The follow up to the stunning collection of odds and sods that was Allelujah! Don’t Bend! Ascend! this is the band’s first proper statement of brand new music for years. It seems that the group, the collective, had laid low and were sliding into one of those endless voids that their music sometimes slips into. After six years of releases and touring the band the band had gone on an indefinite hiatus that went on longer than one of their hypnotic live drones before re-emerging when they recovered for a tour in 2010. The work is a direct result of that return from the long hiatus to begin playing live shows again with many of these pieces were worked out whilst they played thrashing out the ideas and the glowering dynamics to perfection.
The mystery and the enigma that is Godspeed You Black Emperor has thankfully not been enrolled by this stunning new album.
Some people worry about pointless things like how can one of the most distinctive and out there bands branch out from their sprawling definition of their own sound like this really matters. Godspeed operate at their own (God) speed and there are subtle shifts of focus and pace that make the new album perhaps the stand out work in their cannon. The usual stuff is there – from the evolving refrains and lugubrious rhythms, the ebbs and the flows the long builds and the stunning crescendos. There are drones, squelches of feedback and that combination of instrumentation that is their signature.
Somehow, like Swans did on their last album, they seem to have grappled with rock classic on this album but on their own terms. If Swans were working in that dark baroque of the Doors endless The End and making their own world out of it, Godspeed have found something motivating in the warmth and enveloping narcotic of melody and oozing power- it hints at a classic rock but that is only a sheen on top of their distinctive music and adds to the band’s power making them oddly accessible despite their own musical rulebook.
The opening “Peasantry or ‘Light! Inside of Light!’” swirls around a thrilling motif that sweeps like a football chorus- the closest this band will ever get to creating a terrace anthem! It’s a strong and thrilling motif that they toy with and then let it ebb and flow to a thrilling climax with the swirl of guitars, strings and maybe even a hint of underlying drone brass all adding to the hugeness of the song.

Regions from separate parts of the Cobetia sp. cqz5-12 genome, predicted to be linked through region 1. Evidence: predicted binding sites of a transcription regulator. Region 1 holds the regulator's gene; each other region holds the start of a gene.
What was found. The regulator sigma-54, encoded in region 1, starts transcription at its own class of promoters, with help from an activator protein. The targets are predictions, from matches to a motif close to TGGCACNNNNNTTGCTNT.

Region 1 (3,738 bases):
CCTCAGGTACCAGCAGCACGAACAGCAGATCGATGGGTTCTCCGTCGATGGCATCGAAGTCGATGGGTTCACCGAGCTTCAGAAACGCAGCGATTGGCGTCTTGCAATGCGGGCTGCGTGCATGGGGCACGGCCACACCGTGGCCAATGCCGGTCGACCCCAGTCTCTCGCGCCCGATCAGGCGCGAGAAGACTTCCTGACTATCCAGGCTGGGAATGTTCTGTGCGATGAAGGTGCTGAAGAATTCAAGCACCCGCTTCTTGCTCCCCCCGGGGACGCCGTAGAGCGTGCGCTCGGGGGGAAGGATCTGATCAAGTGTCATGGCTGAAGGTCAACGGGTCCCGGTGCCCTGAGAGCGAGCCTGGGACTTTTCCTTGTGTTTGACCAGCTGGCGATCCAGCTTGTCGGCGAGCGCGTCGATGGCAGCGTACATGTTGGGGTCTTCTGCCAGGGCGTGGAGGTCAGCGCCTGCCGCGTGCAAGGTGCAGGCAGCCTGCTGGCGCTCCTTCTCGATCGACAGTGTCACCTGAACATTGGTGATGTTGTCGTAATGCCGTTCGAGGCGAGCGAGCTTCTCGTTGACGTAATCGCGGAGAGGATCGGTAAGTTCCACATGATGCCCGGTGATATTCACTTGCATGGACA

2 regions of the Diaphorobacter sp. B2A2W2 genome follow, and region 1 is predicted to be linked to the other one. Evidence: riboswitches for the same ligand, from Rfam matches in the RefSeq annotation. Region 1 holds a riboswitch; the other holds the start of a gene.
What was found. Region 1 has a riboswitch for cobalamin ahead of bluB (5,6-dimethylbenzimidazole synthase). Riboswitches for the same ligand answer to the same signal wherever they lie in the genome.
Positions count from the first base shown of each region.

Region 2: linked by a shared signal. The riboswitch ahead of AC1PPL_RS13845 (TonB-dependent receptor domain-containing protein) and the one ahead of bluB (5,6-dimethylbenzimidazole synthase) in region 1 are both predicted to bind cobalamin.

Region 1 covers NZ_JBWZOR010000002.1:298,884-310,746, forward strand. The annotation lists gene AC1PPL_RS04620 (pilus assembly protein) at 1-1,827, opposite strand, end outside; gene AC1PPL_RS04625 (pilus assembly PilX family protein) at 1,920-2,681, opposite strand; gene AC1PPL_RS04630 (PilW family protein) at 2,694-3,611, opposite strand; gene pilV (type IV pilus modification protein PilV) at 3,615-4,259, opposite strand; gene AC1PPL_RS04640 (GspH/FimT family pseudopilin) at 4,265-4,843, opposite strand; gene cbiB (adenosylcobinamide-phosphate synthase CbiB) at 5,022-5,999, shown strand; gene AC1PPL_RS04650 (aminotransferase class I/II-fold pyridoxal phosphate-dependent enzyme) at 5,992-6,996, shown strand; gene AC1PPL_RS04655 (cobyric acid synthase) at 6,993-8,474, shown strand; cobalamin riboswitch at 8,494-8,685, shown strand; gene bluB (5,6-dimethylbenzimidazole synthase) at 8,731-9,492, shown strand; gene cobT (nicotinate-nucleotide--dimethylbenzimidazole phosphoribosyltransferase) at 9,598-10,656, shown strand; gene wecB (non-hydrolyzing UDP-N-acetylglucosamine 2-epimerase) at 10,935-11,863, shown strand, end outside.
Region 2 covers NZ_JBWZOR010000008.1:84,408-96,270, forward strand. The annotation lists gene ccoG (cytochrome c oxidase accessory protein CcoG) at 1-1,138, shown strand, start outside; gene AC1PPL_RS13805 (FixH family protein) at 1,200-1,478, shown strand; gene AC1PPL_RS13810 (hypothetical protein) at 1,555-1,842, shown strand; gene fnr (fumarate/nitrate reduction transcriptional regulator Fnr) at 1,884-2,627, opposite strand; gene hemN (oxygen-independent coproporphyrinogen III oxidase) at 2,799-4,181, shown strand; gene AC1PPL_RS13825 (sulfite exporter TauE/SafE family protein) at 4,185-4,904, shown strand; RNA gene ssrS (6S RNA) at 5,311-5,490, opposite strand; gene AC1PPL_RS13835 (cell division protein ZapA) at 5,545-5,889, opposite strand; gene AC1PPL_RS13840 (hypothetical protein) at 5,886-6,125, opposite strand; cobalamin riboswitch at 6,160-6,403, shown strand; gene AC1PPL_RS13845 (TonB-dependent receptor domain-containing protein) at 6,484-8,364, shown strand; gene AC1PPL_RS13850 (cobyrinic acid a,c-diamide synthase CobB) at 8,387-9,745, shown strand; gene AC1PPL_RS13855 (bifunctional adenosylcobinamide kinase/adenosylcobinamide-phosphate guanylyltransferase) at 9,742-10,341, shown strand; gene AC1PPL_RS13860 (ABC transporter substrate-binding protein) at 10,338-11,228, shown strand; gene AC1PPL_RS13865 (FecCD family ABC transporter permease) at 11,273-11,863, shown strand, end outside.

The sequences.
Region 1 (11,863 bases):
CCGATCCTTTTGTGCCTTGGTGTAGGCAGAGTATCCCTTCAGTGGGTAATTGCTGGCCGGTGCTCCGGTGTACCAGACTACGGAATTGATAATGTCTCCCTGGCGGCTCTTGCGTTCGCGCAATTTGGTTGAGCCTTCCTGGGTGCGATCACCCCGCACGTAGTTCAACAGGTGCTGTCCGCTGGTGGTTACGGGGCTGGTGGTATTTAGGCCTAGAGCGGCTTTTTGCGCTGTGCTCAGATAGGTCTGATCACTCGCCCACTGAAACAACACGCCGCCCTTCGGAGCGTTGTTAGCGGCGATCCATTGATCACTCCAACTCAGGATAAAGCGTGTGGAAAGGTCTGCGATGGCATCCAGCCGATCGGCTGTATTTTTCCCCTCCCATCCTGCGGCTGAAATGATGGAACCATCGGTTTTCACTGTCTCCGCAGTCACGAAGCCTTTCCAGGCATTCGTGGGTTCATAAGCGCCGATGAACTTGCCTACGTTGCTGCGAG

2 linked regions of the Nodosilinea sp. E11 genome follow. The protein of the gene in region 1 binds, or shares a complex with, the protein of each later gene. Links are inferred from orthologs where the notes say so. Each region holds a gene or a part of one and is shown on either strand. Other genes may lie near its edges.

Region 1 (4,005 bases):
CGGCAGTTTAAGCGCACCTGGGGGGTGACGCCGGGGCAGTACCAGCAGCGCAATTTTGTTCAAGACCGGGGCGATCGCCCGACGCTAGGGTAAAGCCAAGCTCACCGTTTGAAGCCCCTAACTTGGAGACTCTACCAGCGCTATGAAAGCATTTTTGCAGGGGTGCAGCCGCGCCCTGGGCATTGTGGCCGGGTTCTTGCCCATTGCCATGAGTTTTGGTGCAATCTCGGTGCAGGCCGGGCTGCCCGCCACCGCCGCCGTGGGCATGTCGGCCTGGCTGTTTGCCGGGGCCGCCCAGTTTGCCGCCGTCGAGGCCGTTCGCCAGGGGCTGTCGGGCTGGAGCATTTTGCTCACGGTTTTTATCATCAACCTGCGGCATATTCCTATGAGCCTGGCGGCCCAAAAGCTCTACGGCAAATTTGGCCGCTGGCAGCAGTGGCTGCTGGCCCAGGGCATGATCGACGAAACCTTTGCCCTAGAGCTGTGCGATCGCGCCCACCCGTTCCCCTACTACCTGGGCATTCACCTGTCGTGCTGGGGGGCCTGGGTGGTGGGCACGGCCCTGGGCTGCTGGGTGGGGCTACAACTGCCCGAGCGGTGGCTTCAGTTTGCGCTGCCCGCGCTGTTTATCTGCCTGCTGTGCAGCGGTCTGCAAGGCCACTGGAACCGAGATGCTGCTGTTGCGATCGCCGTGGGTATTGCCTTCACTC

Track two, Lambs’ Breath, coaxes in on the splurge and tidal ebb and flow of the electricity of guitar drones and feedback as it seeks its own groove- even this glorious filth is hypnotic and holds a beautiful tension as the band have the confidence to hang their muse in mid air, holding out from the obvious. It’s companion piece is track three, Aunder Sweet, coaxing itself in on the same piece of humming feedback before tripping out on its own Syd Barrett period live Pink Floyd search for outer space mystery. Whilst the lengthy album ender, Piss Crowns Are Trebled, is a magnificent adventure into mystery and captivating sound and so hypnotic that its sudden end comes as a real shock.
You can see every left field band in the world reaching for this record. Godspeed are the benchmark in the beyond. Music of this sheer nerve and daring is a gift and works way beyond any stipulations. What we love about them is that, somehow they still operate in a weird punk rock post hardcore space – the ideals of experimentation and creativity that are beyond such boring things like rules and regulations.
The atmospheres they create reflect these times so perfectly that they don’t even need a film to soundtrack. This is a film music that exists on its own – a dark and dangerous and thrilling trip into the unknown that, when you close your eyes, creates a whole world that mirrors this one with its glorious and adventurous noise that is dripping with atmosphere and melody,
A Stunning work.